ILC Dover appoints new CEO Walker
NEWARK – ILC Dover, the specialized engineering development and manufacturing company long based in Delaware, recently shook up its C-Suite with Corey Walker, an experienced life sciences, advanced technologies and applied materials executive, taking over as CEO, effective Nov. 15.
Walker replaces Fran DiNuzzo, who had led the company since 2015. DiNuzzo will reportedly retain his seat on the ILC Dover board of directors. New Mountain Capital declined an interview request with Walker.
It’s been two years of change at ILC, which moved its headquarters to the University of Delaware STAR Campus from its longtime Federica plant in January. New Mountain Capital, a New York firm with $35 billion in assets under management, acquired ILC in February 2020 in a deal with another private equity firm, Behrman Capital.
The new chief executive comes to Delaware after working closely with ILC’s private equity firm owner, New Mountain Capital, from 2016 to 2020. He was then a senior executive at Avantor, a chemicals and materials company headquartered outside Philadelphia, serving as executive vice president of the Americas, as well as the global Biomaterials and Electronic Materials businesses.
Bjorn Hofman, senior advisor at New Mountain Capital and chairman of the ILC Dover board of directors, said Walker’s experience at Fortune 500 firms “makes him uniquely suited to lead the company.”
“Under the leadership of Fran DiNuzzo since 2014, ILC Dover has transformed into a world leader in the innovative design and production of engineered products and become a trusted partner to customers in the biopharmaceutical, pharmaceutical, medical device, advanced technologies and space industries. On behalf of the company and board of directors, I would like to thank Fran for his outstanding contributions as CEO,” he added.
The change at the top also comes as New Mountain Capital looks to capitalize on ILC Dover’s increasing move toward the pharmaceutical and medical device market and away from the industry that made it famous decades ago: aerospace. It famously outfitted the spacesuits on NASA’s Apollo missions. Now it produces an array of containment equipment for research and development and manufacturing, respiratory apparatus and more.
DiNuzzo told Delaware Business Times earlier this year that ILC had grown its commercial product sales business to about 60%, about three times more than when he took over as CEO six years ago.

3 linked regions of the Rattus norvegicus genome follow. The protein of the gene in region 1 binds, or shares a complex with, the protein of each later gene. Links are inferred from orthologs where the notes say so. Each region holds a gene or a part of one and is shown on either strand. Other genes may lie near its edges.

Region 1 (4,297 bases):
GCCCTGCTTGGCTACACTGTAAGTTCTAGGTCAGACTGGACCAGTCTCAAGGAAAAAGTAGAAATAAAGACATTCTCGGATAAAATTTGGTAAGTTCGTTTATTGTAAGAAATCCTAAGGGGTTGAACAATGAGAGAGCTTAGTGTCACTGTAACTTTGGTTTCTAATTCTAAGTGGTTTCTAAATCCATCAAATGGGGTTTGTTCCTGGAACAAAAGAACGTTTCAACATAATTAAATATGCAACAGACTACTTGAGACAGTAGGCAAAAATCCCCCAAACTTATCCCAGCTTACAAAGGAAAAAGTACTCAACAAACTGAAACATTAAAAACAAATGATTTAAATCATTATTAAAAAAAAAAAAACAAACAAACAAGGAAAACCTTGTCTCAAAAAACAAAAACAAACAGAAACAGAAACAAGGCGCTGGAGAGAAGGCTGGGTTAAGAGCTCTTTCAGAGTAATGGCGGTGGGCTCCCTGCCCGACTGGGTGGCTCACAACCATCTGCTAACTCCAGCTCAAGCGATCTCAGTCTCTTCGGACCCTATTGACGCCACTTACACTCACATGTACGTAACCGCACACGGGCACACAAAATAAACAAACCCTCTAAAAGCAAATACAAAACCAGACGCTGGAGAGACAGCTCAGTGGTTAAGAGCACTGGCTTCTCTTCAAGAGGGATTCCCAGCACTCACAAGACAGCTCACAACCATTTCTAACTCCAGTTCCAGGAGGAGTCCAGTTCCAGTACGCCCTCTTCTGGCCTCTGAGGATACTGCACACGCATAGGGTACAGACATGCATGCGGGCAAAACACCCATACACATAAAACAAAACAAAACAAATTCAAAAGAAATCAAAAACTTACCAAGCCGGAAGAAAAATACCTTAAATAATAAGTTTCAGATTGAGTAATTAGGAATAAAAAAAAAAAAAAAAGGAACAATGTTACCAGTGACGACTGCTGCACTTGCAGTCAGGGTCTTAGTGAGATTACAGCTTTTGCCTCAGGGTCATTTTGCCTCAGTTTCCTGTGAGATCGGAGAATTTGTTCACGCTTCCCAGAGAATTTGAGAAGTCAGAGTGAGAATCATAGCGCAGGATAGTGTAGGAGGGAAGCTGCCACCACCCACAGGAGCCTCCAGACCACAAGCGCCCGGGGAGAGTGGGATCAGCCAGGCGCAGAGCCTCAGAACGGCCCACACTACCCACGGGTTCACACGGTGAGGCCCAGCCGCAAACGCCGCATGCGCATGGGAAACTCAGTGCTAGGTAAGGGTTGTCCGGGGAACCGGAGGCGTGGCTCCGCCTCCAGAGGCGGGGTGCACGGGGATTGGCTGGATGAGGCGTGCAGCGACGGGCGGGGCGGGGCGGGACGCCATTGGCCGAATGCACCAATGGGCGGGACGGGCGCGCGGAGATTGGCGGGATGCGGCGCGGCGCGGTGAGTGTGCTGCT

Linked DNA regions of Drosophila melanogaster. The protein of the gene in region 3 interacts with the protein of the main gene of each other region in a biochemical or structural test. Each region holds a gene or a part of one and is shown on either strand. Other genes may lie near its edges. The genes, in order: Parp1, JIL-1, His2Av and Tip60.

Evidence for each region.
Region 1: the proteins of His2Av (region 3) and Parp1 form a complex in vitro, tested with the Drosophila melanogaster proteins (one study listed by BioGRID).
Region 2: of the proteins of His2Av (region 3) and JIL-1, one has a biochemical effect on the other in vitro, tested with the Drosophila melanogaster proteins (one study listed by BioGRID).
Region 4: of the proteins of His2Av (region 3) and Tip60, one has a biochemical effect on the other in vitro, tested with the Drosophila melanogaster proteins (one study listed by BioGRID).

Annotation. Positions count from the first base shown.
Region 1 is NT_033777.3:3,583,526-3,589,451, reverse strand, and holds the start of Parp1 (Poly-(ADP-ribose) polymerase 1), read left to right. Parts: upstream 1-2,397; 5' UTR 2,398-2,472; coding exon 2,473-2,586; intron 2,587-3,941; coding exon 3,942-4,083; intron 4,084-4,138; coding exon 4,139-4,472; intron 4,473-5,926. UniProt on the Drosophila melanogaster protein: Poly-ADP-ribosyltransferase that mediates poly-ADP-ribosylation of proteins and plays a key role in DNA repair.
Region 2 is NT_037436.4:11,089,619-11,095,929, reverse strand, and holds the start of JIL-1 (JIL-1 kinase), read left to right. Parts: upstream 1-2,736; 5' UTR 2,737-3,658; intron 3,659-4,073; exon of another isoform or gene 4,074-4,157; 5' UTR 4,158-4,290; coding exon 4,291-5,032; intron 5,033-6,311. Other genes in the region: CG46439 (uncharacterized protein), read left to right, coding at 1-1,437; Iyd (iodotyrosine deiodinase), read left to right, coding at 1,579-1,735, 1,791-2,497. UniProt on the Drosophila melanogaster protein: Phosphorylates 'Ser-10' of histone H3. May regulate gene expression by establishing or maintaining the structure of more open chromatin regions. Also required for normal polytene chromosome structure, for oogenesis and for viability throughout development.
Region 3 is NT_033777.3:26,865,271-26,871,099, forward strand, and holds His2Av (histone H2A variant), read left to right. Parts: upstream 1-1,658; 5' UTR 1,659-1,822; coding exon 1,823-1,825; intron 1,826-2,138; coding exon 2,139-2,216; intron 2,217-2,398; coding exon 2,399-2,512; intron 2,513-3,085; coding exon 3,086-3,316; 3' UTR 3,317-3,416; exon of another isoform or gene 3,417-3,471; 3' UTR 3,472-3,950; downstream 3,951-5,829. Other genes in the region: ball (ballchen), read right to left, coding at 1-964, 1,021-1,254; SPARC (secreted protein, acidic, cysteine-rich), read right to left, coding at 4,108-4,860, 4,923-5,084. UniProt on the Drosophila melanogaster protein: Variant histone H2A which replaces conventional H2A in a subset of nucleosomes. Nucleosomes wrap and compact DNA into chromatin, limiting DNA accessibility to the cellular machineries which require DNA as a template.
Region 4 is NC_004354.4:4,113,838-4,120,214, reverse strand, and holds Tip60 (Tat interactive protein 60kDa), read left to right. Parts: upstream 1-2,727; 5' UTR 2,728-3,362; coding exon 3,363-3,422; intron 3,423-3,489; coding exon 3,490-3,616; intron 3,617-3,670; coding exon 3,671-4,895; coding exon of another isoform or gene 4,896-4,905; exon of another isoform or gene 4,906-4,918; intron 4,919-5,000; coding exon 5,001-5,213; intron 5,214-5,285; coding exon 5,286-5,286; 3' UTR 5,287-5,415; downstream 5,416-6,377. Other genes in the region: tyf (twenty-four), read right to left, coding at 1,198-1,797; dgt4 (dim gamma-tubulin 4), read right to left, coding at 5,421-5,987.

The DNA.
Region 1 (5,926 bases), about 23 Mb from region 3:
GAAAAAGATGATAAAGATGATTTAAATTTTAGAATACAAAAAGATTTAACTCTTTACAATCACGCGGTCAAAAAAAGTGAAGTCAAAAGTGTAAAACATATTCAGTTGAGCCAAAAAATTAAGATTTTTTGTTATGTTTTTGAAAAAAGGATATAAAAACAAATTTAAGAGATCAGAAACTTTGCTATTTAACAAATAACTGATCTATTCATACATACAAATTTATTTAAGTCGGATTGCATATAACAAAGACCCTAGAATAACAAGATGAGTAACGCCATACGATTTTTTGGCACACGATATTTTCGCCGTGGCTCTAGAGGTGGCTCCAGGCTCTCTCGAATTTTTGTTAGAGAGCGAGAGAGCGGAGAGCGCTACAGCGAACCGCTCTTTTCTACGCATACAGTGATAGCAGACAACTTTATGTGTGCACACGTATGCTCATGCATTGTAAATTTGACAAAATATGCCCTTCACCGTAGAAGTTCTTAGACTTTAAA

In August, ILC acquired Flexan, a Chicago-area contract design and manufacturing organization (CDMO) that builds components for medical device makers. In September 2020, it acquired Solo Containment, a specialist manufacturer of flexible film isolators based in the United Kingdom. The acquisitions mean that ILC now boasts 1,900 employees across the world, more than triple its prior headcount.
In its announcement, New Mountain Capital said that Walker, who has nearly two decades of experience in life sciences and advanced materials businesses, including at DCP Midstream, Halliburton Energy Services, Dow Chemical and Dell Technology, would help accelerate the transformational focus of ILC.
“Corey has a proven track record of driving profitable revenue growth, and his operational and strategic experience in life sciences makes him the right next leader for ILC Dover,” said Andre Moura, managing director at New Mountain Capital, in a statement announcing the appointment.
Walker said he was “drive the next chapter of growth of the company.”
“After the acquisition of Flexan, ILC Dover is an established leader in providing mission-critical engineered solutions to the biopharma, pharma and medical devices markets. The deep heritage of world-class manufacturing, customer partnership and product innovation support a vision of creating the premier supplier of high-performance flexible materials across life sciences, space and advanced technologies,” he said in a statement.
Any discussion of the C-suite leadership at ILC is incomplete if Bill Wallach is not mentioned. Bill spent 20+ years at the company, with over a decade as its President/CEO. Illness forced Bill to reduce his role in 2015 or so, but he, more than anyone, is responsible for putting the company in positioning to realize its current level of growth and success.